In addition, other sensory signals from the gut go all the way to multiple areas of the spinal cord and even the brain stem. For example, 80 per cent of the nerve fibers in the vagus nerves are afferent rather than efferent. These afferent fibers transmit sensory signals from the gastrointestinal tract into the brain medulla, which in turn initiates vagal reflex signals that return to the gastrointestinal tract to control many of its functions.
The anatomical arrangement of the enteric nervous system and its connections with the sympathetic and parasympathetic systems support three types of gas-trointestinal reflexes that are essential to gastroin-testinal control. They are the following:
1.Reflexes that are integrated entirely within the gut wall enteric nervous system. These include reflexesthat control much gastrointestinal secretion, peristalsis, mixing contractions, local inhibitory effects, and so forth.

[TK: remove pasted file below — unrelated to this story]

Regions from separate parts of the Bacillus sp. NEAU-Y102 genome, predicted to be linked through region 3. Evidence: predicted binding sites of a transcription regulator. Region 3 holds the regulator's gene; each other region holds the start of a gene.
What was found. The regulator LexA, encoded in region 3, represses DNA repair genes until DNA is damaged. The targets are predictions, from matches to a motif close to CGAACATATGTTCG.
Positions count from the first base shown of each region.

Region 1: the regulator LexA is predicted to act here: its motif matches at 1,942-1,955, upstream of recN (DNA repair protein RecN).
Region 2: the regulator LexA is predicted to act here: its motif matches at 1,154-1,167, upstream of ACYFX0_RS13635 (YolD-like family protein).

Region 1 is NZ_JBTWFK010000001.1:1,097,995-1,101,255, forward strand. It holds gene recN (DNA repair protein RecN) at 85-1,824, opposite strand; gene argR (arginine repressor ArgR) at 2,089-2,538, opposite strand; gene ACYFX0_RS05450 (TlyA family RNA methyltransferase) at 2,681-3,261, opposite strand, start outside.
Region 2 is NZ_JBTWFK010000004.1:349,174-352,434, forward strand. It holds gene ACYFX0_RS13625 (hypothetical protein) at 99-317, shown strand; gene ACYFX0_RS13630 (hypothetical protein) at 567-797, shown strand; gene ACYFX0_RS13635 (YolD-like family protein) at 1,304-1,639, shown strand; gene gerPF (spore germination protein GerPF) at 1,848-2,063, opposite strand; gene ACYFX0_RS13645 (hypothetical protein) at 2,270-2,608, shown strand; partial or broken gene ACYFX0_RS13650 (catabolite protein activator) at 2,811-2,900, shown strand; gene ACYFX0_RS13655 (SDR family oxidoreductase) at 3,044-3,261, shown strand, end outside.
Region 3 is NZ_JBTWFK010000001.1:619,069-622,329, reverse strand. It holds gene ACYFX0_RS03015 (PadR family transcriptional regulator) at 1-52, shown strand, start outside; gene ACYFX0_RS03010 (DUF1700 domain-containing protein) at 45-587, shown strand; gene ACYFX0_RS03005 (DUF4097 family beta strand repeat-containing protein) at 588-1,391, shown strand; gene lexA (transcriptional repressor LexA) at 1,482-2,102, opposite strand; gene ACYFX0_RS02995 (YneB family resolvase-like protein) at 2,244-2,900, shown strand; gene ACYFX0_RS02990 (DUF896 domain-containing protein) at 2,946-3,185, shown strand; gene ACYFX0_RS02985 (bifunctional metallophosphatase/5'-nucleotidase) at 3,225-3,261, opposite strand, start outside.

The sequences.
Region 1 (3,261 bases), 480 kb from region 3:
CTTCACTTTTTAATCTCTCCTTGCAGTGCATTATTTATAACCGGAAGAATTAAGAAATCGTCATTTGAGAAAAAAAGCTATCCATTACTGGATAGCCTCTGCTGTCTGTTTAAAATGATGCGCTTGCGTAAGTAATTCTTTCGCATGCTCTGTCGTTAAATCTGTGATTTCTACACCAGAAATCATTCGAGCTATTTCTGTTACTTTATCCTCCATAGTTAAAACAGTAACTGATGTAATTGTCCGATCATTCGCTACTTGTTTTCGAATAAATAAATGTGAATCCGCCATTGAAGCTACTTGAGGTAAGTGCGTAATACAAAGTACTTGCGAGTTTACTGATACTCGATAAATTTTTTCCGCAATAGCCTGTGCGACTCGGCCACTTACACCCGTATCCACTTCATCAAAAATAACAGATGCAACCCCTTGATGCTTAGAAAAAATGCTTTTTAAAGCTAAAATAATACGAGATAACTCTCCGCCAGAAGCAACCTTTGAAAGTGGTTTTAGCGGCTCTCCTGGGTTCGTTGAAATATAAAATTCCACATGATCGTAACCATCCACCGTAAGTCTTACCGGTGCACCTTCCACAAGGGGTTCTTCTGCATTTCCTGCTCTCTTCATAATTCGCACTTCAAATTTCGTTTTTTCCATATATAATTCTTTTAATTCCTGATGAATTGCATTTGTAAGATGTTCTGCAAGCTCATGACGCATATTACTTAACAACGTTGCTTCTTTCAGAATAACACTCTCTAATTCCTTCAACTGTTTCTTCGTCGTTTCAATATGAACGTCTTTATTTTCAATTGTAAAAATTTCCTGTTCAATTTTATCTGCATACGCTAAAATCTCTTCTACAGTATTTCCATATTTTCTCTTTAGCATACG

2.Reflexes from the gut to the prevertebral sympathetic ganglia and then back to the gastrointestinal tract. These reflexes transmitsignals long distances to other areas of the gastrointestinal tract, such as signals from the stomach to cause evacuation of the colon (the gastrocolic reflex), signals from the colon andsmall intestine to inhibit stomach motility and stomach secretion (the enterogastric reflexes), and reflexes from the colon to inhibit emptying of ileal contents into the colon (the colonoileal reflex).
3.Reflexes from the gut to the spinal cord or brain stem and then back to the gastrointestinal tract.
These include especially (1) reflexes from the stomach and duodenum to the brain stem and back to the stomach—by way of the vagus nerves—to control gastric motor and secretory activity; (2) pain reflexes that cause general inhibition of the entire gastrointestinal tract; and (3) defecation reflexes that travel from the colon and rectum to the spinal cord and back again to produce the powerful colonic, rectal, and abdominal contractions required for defecation (the defecation reflexes).